The blurred boundaries of the residential periphery of Dornbirn, an Austrian town close to lake Constanza, are characterized by pitched-roof houses whose facades are dotted with small windows. Adapted to the local weather, the image of these constructions has remained unchanging over the years. This single-family dwelling – aligned with one of the sloping streets that tame this humid and fractured territory – reinterprets the shape and construction method of the traditional Alpine house to meet the spatial requirements of its new tenants.
Though the volume reproduces the most significant features of the archetypal house, the elimination of eaves, the exterior finish in one same material (stainless steel) on walls and roof, and the uneven distribution of openings on the facades sets this building apart from the nearby constructions. The dwelling is split into two perpendicular bays that, edged up to the plot’s perimeter, protect the backyard and separate the least compatible functions. The first, oriented towards the east-west, consists of a large pergola that shelters several cars and of a basement with a similar floor plan that is used for multiple purposes (games, gymnasium, etc). The second, with a north-south orientation, houses the dwelling itself: kitchen and dining room on the ground floor, living area and office on the intermediate floor, and bedrooms and a continuous strip of closets on the upper floor, connected by a narrow staircase that runs between the walls. The three fronts of this second bay, all of them visible from the street, follow one same pattern: a single opening pierces the facade – covered by an exact modulation of metallic panels – to illuminate the dining room and office on the side walls, and the kitchen, from the top, on the main front. The facade onto the garden, however, openly displays the family’s routines through large windows which take up the entire surface between slabs.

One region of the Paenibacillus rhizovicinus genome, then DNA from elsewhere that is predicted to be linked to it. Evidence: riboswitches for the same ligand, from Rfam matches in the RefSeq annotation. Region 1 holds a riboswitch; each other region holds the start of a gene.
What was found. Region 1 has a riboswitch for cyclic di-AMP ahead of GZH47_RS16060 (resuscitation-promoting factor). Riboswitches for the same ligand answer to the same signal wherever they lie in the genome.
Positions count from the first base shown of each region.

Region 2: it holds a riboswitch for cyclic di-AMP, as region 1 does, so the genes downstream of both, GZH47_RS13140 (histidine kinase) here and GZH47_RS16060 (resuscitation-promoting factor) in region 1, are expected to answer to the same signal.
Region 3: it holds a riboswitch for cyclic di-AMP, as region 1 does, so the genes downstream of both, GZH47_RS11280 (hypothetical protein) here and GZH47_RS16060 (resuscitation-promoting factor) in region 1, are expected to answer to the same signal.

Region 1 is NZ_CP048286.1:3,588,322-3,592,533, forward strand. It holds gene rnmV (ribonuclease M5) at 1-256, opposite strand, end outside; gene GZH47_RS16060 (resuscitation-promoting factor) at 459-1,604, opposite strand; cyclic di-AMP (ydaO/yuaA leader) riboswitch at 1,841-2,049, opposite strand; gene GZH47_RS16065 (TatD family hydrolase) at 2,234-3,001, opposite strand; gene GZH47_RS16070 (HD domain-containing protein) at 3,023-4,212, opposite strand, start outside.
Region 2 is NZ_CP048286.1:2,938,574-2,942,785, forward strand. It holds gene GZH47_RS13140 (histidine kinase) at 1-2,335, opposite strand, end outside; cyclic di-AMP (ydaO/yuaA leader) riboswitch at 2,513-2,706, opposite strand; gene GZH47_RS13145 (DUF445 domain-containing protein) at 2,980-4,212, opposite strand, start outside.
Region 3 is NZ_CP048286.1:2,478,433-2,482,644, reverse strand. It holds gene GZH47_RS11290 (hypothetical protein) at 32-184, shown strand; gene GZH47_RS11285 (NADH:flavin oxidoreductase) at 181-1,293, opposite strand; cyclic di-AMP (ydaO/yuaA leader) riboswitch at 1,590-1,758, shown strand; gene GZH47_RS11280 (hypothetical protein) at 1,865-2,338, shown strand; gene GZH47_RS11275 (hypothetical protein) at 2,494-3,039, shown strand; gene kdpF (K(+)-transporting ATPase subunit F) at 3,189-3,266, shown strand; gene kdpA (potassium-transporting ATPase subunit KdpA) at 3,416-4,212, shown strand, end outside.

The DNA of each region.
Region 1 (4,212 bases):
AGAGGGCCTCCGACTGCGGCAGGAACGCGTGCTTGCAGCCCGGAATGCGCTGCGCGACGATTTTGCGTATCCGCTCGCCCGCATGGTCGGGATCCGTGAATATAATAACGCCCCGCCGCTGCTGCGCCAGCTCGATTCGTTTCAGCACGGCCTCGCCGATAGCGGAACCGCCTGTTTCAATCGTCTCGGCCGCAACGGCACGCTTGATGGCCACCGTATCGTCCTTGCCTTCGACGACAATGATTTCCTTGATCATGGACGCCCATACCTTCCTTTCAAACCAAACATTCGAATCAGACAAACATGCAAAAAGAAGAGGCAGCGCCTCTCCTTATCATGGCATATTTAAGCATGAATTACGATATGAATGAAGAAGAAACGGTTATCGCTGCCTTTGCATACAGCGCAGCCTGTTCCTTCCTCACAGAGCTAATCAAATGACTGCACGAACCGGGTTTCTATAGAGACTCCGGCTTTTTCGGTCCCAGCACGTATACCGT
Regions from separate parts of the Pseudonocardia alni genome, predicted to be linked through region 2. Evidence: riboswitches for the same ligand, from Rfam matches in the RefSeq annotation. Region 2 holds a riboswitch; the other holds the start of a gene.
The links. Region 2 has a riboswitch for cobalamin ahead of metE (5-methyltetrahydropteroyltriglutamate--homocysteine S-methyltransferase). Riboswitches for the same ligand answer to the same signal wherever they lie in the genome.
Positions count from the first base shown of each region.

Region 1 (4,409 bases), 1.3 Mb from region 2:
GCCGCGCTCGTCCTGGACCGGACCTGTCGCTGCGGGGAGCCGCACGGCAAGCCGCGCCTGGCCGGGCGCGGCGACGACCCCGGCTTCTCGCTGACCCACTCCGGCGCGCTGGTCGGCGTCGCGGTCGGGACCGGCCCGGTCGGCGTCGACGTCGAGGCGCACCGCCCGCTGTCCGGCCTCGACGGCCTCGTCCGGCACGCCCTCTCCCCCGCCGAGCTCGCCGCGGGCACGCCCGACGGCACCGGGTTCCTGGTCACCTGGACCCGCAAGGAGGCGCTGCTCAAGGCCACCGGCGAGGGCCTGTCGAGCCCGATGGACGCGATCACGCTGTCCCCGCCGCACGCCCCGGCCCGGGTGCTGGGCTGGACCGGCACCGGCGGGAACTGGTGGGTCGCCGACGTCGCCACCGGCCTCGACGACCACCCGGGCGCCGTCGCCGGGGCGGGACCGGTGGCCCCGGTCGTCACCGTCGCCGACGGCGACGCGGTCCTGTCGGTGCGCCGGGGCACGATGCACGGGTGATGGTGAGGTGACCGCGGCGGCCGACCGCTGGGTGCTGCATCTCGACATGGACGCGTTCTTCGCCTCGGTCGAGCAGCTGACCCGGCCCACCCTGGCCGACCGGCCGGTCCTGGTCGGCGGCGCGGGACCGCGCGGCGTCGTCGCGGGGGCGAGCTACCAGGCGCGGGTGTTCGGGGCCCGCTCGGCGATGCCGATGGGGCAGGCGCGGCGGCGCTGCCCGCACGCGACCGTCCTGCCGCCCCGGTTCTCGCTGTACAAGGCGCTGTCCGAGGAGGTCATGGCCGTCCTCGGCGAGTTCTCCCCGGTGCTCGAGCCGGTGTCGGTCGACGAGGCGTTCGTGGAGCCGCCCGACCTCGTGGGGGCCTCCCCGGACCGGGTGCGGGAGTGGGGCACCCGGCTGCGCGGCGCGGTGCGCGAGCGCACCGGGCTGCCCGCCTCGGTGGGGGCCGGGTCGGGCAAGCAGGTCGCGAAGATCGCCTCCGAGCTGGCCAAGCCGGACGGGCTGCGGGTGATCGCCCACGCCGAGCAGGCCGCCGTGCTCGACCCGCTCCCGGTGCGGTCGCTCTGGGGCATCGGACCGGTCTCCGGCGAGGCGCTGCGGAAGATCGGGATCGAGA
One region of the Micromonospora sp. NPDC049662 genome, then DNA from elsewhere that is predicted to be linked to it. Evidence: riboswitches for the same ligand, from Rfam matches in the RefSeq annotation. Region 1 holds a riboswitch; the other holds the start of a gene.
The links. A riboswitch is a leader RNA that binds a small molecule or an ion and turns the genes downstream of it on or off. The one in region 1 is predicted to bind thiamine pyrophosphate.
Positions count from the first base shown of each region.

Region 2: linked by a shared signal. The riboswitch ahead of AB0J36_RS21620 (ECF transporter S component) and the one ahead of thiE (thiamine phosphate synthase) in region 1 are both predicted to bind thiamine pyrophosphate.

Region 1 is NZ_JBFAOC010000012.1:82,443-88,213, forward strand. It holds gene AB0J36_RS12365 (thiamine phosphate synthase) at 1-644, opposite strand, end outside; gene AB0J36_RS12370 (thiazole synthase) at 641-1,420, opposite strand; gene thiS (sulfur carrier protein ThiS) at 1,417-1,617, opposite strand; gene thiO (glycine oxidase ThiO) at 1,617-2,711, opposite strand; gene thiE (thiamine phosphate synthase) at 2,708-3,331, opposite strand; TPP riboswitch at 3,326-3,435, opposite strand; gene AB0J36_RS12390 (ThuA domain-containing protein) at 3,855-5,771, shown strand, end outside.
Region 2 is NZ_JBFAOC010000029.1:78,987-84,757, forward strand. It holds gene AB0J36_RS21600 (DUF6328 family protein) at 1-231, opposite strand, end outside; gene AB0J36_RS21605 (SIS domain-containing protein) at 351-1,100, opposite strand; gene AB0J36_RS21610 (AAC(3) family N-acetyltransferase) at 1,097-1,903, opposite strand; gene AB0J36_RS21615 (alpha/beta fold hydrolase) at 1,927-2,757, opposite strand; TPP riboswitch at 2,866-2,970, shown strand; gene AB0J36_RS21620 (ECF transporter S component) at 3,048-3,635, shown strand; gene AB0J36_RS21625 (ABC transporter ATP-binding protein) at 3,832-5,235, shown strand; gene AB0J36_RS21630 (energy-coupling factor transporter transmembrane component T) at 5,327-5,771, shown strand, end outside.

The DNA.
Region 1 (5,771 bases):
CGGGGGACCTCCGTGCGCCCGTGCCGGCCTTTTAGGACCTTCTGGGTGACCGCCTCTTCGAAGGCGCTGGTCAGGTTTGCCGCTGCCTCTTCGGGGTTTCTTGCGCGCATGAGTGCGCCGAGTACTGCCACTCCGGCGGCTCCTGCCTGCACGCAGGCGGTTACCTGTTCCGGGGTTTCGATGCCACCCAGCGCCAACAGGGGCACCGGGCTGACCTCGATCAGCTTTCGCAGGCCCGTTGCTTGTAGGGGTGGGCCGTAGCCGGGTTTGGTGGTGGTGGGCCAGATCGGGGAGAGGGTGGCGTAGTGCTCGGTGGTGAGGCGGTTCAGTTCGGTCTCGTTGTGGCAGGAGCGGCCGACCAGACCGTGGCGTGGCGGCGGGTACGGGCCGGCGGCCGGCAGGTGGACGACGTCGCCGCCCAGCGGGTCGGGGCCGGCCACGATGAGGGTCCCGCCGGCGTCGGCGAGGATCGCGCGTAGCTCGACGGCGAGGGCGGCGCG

Structure and enclosure come together in the in-situ concrete walls which also define the interior space, combined with blond wood panels that provide warmth in certain areas of the dwelling, such as the living room and the office. Thermal insulation – two layers of rock wool – is external, protected by the jointless perforated steel. The heating system during winter and the air conditioning during summer (both of which run on a heat pump), circulates through the interior of the concrete slabs... [+]
Oskar Leo Kaufmann
Norbert Gsteu (estructura structure); Installationen Fink (instalaciones mechanical engineering)